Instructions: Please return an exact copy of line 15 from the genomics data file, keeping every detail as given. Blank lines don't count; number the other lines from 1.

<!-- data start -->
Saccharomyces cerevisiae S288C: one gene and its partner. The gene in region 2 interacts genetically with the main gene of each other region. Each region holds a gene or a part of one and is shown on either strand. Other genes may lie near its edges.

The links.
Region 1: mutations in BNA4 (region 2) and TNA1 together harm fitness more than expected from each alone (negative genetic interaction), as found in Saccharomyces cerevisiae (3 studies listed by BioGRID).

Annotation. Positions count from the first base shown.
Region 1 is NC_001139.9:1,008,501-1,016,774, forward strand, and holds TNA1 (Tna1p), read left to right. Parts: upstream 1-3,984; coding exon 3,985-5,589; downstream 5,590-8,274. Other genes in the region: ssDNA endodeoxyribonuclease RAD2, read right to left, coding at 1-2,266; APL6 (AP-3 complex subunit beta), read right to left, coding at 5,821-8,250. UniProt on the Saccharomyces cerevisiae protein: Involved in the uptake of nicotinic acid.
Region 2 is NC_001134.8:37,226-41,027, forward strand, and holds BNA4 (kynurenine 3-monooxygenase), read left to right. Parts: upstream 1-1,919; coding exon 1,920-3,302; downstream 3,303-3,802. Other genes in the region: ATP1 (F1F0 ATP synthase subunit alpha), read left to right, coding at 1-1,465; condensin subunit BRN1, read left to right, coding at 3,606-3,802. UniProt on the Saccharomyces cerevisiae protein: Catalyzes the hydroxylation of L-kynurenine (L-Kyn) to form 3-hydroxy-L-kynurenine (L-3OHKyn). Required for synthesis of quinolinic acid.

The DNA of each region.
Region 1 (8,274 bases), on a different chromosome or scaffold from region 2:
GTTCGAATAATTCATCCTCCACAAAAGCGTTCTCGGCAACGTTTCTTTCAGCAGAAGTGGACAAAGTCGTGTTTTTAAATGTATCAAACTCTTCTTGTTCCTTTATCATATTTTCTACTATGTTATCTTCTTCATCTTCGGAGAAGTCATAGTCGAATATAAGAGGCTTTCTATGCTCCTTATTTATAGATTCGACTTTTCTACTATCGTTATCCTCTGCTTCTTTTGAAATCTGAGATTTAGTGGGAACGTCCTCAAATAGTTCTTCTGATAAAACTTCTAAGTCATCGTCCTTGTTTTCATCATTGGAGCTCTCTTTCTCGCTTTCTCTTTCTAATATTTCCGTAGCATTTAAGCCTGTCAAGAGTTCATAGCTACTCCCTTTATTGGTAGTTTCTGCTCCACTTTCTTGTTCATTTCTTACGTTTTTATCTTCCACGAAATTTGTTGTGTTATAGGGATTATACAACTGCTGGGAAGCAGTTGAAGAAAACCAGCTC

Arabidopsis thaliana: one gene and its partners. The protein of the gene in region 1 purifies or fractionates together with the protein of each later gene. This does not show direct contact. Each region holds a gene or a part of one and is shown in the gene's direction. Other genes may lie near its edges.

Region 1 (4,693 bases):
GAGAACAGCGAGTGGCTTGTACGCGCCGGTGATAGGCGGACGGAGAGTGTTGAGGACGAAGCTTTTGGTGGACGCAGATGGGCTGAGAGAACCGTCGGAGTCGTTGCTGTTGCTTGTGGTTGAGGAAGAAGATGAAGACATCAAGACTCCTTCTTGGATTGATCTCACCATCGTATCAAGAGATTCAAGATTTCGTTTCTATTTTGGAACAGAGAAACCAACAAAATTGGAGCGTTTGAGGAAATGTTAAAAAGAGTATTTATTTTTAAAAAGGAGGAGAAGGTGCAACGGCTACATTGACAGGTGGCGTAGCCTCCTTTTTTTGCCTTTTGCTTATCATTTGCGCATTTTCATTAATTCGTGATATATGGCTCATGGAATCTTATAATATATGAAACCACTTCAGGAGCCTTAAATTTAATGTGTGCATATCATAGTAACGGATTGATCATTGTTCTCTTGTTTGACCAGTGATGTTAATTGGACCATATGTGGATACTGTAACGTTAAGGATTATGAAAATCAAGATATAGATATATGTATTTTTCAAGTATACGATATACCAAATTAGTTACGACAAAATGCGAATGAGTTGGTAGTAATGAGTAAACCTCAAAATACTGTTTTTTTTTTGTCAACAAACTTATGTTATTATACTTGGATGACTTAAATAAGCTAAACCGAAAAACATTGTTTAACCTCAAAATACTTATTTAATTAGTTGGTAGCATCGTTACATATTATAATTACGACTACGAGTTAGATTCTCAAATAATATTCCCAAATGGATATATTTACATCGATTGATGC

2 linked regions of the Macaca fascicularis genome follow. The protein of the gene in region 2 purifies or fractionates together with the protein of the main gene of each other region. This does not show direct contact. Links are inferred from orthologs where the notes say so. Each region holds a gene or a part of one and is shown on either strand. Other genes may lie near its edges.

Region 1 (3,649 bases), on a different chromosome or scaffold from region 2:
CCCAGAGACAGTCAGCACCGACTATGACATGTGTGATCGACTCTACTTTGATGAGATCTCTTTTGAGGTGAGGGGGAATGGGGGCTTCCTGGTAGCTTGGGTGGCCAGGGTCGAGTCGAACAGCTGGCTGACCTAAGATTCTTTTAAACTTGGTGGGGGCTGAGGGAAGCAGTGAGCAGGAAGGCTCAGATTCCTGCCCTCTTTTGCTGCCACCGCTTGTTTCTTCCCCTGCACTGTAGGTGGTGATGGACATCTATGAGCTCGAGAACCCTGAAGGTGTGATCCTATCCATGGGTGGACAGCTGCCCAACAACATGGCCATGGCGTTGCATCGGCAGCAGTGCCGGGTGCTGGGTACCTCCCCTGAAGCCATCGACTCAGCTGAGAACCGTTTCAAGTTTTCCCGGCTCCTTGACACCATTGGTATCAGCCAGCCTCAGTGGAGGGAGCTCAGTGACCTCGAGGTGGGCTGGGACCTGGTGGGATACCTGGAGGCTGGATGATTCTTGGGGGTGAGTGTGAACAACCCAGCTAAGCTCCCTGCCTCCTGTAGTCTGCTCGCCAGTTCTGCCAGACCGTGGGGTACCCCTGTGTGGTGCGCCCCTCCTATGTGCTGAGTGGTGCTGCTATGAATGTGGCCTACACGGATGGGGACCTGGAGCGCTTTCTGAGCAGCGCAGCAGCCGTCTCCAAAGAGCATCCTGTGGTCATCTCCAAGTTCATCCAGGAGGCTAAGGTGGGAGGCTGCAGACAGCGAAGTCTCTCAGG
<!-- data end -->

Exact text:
CCCAGAGACAGTCAGCACCGACTATGACATGTGTGATCGACTCTACTTTGATGAGATCTCTTTTGAGGTGAGGGGGAATGGGGGCTTCCTGGTAGCTTGGGTGGCCAGGGTCGAGTCGAACAGCTGGCTGACCTAAGATTCTTTTAAACTTGGTGGGGGCTGAGGGAAGCAGTGAGCAGGAAGGCTCAGATTCCTGCCCTCTTTTGCTGCCACCGCTTGTTTCTTCCCCTGCACTGTAGGTGGTGATGGACATCTATGAGCTCGAGAACCCTGAAGGTGTGATCCTATCCATGGGTGGACAGCTGCCCAACAACATGGCCATGGCGTTGCATCGGCAGCAGTGCCGGGTGCTGGGTACCTCCCCTGAAGCCATCGACTCAGCTGAGAACCGTTTCAAGTTTTCCCGGCTCCTTGACACCATTGGTATCAGCCAGCCTCAGTGGAGGGAGCTCAGTGACCTCGAGGTGGGCTGGGACCTGGTGGGATACCTGGAGGCTGGATGATTCTTGGGGGTGAGTGTGAACAACCCAGCTAAGCTCCCTGCCTCCTGTAGTCTGCTCGCCAGTTCTGCCAGACCGTGGGGTACCCCTGTGTGGTGCGCCCCTCCTATGTGCTGAGTGGTGCTGCTATGAATGTGGCCTACACGGATGGGGACCTGGAGCGCTTTCTGAGCAGCGCAGCAGCCGTCTCCAAAGAGCATCCTGTGGTCATCTCCAAGTTCATCCAGGAGGCTAAGGTGGGAGGCTGCAGACAGCGAAGTCTCTCAGG